30 N.J. mayors call for moratorium on offshore wind activity and further investigation into whale deaths
No current evidence suggests that offshore wind farms or surveys have caused the recent spike in whale deaths. Necropsies have found the mammals were killed by vessel strikes.Listen 1:51
Thirty New Jersey coastal mayors are calling for a moratorium on offshore wind activity, more than a week after the ninth deceased whale washed ashore in the state since December.
There’s currently no evidence to suggest that offshore wind farms or surveys that help determine locations to build them caused the recent spike in whale deaths. The necropsies that have been completed found the mammals were killed by vessels.
However, the mayors wrote a letter to New Jersey’s delegation, asking for a moratorium on the surveys until further investigation. They also sent copies to President Joe Biden, and Gov. Phil Murphy.
“While we are not opposed to clean energy, we are concerned about the impacts these projects may already be having on our environment,” the letter reads.
The mayors are concerned about surveys that often involve putting intense sound into the water to determine ocean floor topography and its geological make-up.
The federal agency NOAA, as well as other scientists, say vessel strikes are causing the whale deaths. In fact, deaths began increasing across the East Coast in 2016, before the offshore wind surveys began. According to NOAA, there have been 184 unusual humpback whale mortalities on the East Coast since 2016. Of the conclusive necropsies, the causes of death were linked to vessel strikes and fishing gear entanglements.
Brigantine Mayor Vince Sera, who signed the letter urging a moratorium, said he’s concerned acoustics might alter the whales’ behavior and put them in harm’s way of vessels. He and the other mayors want a third party to investigate further.
“I agree that they are boat strikes … But, why all of a sudden are the whales unable to navigate around the ships?” Sera said. “There’s a lot of concern from our community about the unusually large number of whales that are dying. And people want to know if there’s any connection to the ocean wind development activities.”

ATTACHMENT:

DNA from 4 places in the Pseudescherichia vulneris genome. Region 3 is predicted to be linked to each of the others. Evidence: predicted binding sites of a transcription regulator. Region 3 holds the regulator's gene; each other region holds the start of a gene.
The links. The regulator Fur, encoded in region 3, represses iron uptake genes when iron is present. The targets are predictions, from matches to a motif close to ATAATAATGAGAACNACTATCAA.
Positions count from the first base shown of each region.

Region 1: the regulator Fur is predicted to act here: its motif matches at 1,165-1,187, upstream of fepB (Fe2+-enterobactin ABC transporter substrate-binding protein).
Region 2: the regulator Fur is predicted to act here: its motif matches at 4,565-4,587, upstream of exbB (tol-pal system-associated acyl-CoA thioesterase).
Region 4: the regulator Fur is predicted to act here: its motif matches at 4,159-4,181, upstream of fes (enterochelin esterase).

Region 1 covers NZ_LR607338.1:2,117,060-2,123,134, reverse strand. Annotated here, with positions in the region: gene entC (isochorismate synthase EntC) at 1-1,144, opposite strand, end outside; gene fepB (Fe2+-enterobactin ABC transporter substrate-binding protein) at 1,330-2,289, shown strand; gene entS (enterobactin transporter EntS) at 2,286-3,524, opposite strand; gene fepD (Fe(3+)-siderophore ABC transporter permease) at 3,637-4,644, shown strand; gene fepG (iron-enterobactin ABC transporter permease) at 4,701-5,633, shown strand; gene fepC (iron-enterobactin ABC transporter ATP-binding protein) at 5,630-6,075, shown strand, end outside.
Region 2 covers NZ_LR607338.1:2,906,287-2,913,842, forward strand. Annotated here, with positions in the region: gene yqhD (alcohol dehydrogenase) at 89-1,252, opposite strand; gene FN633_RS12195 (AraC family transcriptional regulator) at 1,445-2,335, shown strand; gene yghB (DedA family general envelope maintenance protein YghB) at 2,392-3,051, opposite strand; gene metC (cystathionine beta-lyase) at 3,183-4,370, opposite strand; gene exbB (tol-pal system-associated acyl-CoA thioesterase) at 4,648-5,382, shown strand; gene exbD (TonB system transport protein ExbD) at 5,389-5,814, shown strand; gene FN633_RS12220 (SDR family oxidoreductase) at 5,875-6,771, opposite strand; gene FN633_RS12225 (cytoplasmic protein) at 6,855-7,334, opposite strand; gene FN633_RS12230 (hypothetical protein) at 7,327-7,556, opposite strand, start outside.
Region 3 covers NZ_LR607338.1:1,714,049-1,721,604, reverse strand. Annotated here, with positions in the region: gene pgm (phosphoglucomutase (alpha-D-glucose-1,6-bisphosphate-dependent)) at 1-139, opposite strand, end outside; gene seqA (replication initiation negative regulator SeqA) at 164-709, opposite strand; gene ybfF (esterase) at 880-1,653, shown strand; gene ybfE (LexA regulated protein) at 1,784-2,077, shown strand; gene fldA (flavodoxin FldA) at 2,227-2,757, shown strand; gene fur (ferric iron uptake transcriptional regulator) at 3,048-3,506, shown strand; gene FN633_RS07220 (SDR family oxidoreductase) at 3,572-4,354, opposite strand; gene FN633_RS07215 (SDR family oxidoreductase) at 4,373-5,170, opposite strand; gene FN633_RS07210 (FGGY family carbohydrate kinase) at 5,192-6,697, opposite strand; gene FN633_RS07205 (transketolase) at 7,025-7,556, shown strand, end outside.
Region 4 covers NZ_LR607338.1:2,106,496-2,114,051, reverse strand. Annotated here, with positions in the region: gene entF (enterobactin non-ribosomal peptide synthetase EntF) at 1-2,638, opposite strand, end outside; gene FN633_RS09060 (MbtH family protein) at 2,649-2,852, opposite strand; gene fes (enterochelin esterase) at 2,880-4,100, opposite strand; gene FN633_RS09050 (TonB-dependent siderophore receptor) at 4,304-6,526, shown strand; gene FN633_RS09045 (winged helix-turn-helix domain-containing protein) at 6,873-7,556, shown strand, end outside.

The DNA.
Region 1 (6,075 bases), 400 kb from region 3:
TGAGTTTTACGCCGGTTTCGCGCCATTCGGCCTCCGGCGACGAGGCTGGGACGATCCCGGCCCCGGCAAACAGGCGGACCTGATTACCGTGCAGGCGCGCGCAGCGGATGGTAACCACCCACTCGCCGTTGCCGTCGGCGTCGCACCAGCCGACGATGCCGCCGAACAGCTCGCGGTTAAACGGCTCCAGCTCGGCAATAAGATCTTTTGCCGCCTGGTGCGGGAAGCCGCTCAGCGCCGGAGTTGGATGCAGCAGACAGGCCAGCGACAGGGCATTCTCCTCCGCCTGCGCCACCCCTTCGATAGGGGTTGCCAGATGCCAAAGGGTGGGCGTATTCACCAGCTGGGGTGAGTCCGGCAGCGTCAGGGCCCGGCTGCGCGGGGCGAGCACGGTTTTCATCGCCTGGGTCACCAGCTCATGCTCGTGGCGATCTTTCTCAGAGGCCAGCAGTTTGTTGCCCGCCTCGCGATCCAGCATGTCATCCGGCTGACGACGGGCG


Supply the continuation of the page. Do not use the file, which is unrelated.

Various marine mammals react to sound differently. Large baleen whales, such as gray whales or humpback whales, “may change their migratory path to avoid exposure to loud noises such as seismic airgun surveys or industrial noise,” according to NOAA’s website.
However, so far there hasn’t been any direct link to the recent whale deaths.
“We can say that these active acoustic systems that are used during these surveys are commonly used around the world. There are no historical stranding events that have been associated with use of systems like these,” said Ben Laws, deputy chief for NOAA’s Permits and Conservation Division, and NOAA Fisheries Office of Protected Resources, during a press conference last month.
Ear bones can be examined during necropsies to assess acoustic trauma. However, NOAA officials say it’s very difficult to access that part of the body, and they also decompose quickly.
Last month, biomedical scientist Joy Reidenberg told WHYY News it’s possible whales are lingering in port areas longer than previously because there’s more fish for them to eat.
The New Jersey League of Conservation Voters, an environmental advocacy group, believes that the fossil fuel industry intentionally sparked the concern about offshore wind activity.
“I don’t hear folks saying, ‘Are we slowing down the boats?’ ‘Are we limiting vessel traffic?’ ‘Are we asking for the solution to the actual cause?’” said Ed Potosnak, the organization’s executive director.
He advocates that offshore wind development will protect the ocean from climate change.
“The greatest threat to marine life, including whales, is climate change itself,” Potosnak said. “And it’s part of the solution to have the offshore wind to reduce carbon emissions and the pollution that goes with it that’s causing these catastrophic events across our ocean ecosystem.”
This week, the Marine Mammal Stranding Center, a nonprofit that responds to strandings in New Jersey, released its financial statements following false accusations that it receives funding from the offshore wind industry. The center told media outlets that members have been harassed by residents accusing them of a cover-up.
The organization, which assisted in the recent whale necropsies, is among those experts informing the public that the whale deaths are attributed to vessel strikes.
“To assign blame before the scientific data is analyzed and interpreted would be premature and could dilute our impact on championing changes on behalf of these animals in the future,” the organization wrote in its newsletter. “The Marine Mammal Stranding Center is approaching this investigation in a non-biased manner.”
Brigantine Mayor Vince Sera said he and his colleagues “100% support” the center and denounce any accusations that it isn’t a neutral organization.
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